History of Electronic Music
Over the last two lessons, we’ve charted the history of rock and dance music, looking at their shared roots, and seeing how they gradually developed into new genres, from rock’n’roll and soul to metal and disco.
In both lessons, we stopped our journey at the end of 70s. There is a reason for this – in the 80s, electronic dance music took off, which had a huge influence on other genres. Over the following decades rock, soul, and disco took on more and more electronic elements resulting in entirely new genres of music, including the modern ‘pop’ sound. So before we move on to modern pop music, let’s listen to the electronic music from which it grew.
Electronic music really came into its own in the 80s, when developments in technology meant that electronic instruments and equipment became more portable, more affordable, and more reliable.
an early synthesiser from 1901. It’s a bit big to carry!
However, electronic music had been around for many years before then. For as long as recording equipment and noise generating machines have existed, musicians have been experimenting with using them in their compositions. Here’s a song from the 90s with an instrument called a ‘vocoder’ applied to the voice, which makes it sound like a robot.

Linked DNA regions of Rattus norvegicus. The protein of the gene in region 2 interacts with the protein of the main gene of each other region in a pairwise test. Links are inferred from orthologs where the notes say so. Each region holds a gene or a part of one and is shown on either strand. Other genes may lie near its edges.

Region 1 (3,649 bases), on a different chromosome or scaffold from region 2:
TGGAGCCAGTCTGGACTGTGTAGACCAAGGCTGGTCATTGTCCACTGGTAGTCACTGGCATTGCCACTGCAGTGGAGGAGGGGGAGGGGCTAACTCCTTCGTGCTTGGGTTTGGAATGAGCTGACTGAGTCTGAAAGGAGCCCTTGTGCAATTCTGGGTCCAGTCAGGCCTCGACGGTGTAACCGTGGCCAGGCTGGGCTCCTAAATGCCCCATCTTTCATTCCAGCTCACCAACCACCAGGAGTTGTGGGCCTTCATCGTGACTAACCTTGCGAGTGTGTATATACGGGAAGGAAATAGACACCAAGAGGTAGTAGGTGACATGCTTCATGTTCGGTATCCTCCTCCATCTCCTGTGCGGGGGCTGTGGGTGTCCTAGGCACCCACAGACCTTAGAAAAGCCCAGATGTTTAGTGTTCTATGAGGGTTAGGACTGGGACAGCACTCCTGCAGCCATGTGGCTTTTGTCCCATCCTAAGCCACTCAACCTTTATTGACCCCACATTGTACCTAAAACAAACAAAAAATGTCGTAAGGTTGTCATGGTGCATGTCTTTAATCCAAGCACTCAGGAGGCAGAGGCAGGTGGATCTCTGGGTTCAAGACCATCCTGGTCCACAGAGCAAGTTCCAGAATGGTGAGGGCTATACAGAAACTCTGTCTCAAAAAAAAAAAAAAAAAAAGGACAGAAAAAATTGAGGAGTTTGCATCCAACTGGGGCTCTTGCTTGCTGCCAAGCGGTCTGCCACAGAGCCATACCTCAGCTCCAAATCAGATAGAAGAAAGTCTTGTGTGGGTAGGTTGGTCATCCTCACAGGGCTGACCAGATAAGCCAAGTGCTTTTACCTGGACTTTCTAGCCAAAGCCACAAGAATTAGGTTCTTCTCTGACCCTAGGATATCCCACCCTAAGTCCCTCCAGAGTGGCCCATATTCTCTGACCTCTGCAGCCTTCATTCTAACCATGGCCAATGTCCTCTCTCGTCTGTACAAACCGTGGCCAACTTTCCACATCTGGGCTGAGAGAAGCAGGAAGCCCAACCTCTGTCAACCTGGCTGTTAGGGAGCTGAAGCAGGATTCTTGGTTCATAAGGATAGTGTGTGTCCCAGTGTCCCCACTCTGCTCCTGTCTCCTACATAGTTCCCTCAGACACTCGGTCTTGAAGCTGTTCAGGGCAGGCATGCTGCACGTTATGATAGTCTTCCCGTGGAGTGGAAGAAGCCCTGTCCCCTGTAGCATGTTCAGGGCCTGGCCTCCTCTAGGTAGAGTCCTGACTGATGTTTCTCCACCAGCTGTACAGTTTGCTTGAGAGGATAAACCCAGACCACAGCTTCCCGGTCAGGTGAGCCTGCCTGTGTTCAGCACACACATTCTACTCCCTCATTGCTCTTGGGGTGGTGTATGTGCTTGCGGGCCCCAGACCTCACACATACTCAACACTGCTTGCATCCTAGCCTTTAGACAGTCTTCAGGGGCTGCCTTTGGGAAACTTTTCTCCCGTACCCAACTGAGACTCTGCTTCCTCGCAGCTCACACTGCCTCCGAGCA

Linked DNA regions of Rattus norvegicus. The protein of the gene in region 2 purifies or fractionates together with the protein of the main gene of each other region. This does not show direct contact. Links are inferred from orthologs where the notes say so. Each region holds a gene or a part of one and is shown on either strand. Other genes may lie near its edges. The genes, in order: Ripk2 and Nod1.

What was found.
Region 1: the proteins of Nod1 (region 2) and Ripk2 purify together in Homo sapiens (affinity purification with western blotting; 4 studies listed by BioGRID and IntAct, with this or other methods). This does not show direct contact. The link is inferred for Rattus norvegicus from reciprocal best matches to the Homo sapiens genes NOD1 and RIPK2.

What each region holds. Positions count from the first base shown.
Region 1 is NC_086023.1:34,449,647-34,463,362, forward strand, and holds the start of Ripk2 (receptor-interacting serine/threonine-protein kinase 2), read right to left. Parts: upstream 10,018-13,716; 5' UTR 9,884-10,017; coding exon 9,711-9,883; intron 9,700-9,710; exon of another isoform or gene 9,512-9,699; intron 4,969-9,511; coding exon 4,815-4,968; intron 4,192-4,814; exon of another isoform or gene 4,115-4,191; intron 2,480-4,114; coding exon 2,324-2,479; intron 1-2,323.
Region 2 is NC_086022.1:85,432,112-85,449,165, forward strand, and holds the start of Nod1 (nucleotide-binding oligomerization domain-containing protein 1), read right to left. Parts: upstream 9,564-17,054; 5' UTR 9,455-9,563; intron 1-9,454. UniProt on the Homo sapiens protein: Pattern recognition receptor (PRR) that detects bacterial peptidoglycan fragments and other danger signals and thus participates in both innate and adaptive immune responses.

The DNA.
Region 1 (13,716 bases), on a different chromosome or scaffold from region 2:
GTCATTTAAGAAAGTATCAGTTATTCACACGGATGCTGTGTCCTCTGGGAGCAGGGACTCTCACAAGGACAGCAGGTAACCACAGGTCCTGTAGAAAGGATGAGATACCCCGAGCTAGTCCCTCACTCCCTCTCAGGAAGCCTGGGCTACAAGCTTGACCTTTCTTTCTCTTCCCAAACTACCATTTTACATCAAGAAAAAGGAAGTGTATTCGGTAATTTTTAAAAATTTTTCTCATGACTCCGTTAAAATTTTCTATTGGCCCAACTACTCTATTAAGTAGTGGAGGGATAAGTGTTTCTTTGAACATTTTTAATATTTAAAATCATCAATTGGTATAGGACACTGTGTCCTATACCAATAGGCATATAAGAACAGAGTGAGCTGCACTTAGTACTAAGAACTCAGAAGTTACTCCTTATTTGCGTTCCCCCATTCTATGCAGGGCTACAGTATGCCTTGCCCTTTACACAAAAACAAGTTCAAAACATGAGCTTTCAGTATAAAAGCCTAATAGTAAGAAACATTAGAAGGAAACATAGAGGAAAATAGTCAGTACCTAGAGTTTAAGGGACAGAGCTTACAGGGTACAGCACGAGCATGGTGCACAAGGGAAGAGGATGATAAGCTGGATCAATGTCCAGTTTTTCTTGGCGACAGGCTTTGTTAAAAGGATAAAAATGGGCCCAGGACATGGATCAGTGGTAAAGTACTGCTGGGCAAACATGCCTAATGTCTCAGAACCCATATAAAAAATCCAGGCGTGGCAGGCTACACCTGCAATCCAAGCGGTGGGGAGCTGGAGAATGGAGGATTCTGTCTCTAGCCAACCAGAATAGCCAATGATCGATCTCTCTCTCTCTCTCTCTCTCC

Although it’s a sound we associate with modern music, this sort of technology goes way back!
In the 1940s, thanks to the invention of recording technology, a style called musique concrète emerged. This was created by recording and layering different sounds on top of each other, like a collage made from sound.
a picture like this, made from different materials such as books or photos, is called a collage.
This type of music pioneered a technique called sampling – taking pre-existing recordings and using them to make part of a new piece of music. Although this is example is from the 80s (many decades after musique concrete originated), it’s a good example of this style. Notice the layers of sound. This style is sometimes described as a soundscape rather than music (because it creates a landscape with sound). While listening, try to pick out all the different sounds and instruments you can hear.
Sampling was a fundamental part of the hip-hop, rap, and jungle movements which came many years later. Let’s have a look at how sampling in more detail.
Sampling – Hip Hop, Rap, Jungle, and Drum & Bass